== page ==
(On Cable TV, January 2015) I may be off to lunch here given my lack of familiarity with the Adam Sandler oeuvre, but it seems to me that Mr. Deeds marks a bit of a transition between the violent man-child persona of Sandler’s early movies (most notably Billy Madison) and the more good-natured family-man persona of latter films (most notably the Grown-Ups series). This is not, obviously, a comment on increasing or decreasing quality of his movies – just an entirely predictable evolution from a young comic’s persona to a middle-aged actor’s most appropriate roles. Sandler still gets to assault someone (a fake mugging), but he spends most of the film as a likable small-town pizzeria-owner abruptly thrust in the cutthroat world of Manhattan finances after an unlikely inheritance. The plot mechanics are standard and the jokes are lame, but there are occasional laughs to be found in the details and the character work. Winona Ryder is at her peak-cute moment as the love interest, but John Turturro turns in much funnier material as a supporting character who then becomes far more important to the plot’s conclusion. Still, this isn’t even near close to middle-brow entertainment: The characters act in ways that make no sense away from dumb comedies or kids shows, while elements of the plot are brutally stupid. I suppose I’d feel outraged about this being a remake of a well-liked Gary Cooper film if I have a deeper knowledge of historical cinemas, but in the meantime I can just say that Mr. Deeds isn’t particularly good on its own merits.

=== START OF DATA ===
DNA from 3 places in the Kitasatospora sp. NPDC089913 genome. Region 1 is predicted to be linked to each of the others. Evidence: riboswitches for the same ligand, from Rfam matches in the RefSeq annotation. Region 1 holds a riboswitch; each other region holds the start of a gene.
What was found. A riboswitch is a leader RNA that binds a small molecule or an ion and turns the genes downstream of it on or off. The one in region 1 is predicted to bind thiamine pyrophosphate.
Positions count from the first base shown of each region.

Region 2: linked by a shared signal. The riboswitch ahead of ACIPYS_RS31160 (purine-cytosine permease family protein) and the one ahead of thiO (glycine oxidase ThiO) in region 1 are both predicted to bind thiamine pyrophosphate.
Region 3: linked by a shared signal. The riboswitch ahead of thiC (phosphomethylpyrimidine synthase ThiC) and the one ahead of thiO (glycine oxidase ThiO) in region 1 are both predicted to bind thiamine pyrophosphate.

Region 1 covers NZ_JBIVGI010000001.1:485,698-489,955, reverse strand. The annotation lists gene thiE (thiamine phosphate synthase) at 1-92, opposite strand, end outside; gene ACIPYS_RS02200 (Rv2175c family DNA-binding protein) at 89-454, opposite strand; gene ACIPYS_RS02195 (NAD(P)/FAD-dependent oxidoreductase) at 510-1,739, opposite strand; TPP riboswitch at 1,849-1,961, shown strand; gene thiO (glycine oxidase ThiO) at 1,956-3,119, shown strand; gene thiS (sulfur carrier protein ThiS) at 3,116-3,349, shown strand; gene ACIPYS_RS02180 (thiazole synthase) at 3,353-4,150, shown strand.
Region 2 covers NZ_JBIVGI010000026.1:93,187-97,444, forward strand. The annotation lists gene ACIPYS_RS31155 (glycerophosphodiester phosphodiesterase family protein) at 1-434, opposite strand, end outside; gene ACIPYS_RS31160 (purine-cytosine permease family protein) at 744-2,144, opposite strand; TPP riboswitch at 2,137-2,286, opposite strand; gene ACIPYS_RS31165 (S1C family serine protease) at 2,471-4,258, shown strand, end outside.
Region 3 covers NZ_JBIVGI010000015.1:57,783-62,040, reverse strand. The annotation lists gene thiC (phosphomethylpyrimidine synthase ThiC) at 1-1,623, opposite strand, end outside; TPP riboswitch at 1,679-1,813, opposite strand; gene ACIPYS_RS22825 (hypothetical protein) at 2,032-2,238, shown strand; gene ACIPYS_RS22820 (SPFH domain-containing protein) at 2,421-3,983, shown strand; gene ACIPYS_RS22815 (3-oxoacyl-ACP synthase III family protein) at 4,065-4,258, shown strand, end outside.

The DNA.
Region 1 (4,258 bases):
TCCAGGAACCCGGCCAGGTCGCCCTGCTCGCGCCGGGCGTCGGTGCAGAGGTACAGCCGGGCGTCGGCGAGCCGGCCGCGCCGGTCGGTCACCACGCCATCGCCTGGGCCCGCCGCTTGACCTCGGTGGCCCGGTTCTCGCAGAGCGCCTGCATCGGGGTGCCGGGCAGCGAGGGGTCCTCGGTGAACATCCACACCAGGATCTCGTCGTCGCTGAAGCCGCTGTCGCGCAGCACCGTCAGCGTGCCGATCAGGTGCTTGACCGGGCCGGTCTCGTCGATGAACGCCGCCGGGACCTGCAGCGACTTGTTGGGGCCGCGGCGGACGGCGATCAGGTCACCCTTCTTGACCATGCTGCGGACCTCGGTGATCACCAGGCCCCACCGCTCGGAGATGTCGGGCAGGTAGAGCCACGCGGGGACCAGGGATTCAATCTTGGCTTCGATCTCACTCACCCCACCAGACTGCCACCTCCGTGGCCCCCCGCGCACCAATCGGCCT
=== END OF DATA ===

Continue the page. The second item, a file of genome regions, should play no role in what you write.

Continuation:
(On TV, June 2013) Barton Fink’s reputation as a mystifying piece of cinema precedes it by years, and after watching the film I’m no wiser than anyone else in trying to explain what I’ve just seen. It starts simply enough, as a New York playwright moves to Los Angeles to write scripts for Hollywood. The initial satire of the industry can be amusing at times. But then the film moves in another direction entirely with a run-down hotel, a threatening next-door neighbor, a brutal murder, more symbolism than anyone can use, and enough references to other things that one can profitably mine the film for endless analysis. John Turturro is compelling as the title character, while John Goodman is surprisingly menacing as his neighbor/id. What Barton Fink does not contain, however, is a simply digestible experience: It’s a hermetic film that seemingly delights in throwing off its audience and multiplying contradictory interpretations. As such, it’s kind of fun: The Coen Brothers’ skill in putting together the film mean that individual scenes are compelling to watch, even as it’s maddening to piece them together in a coherent whole.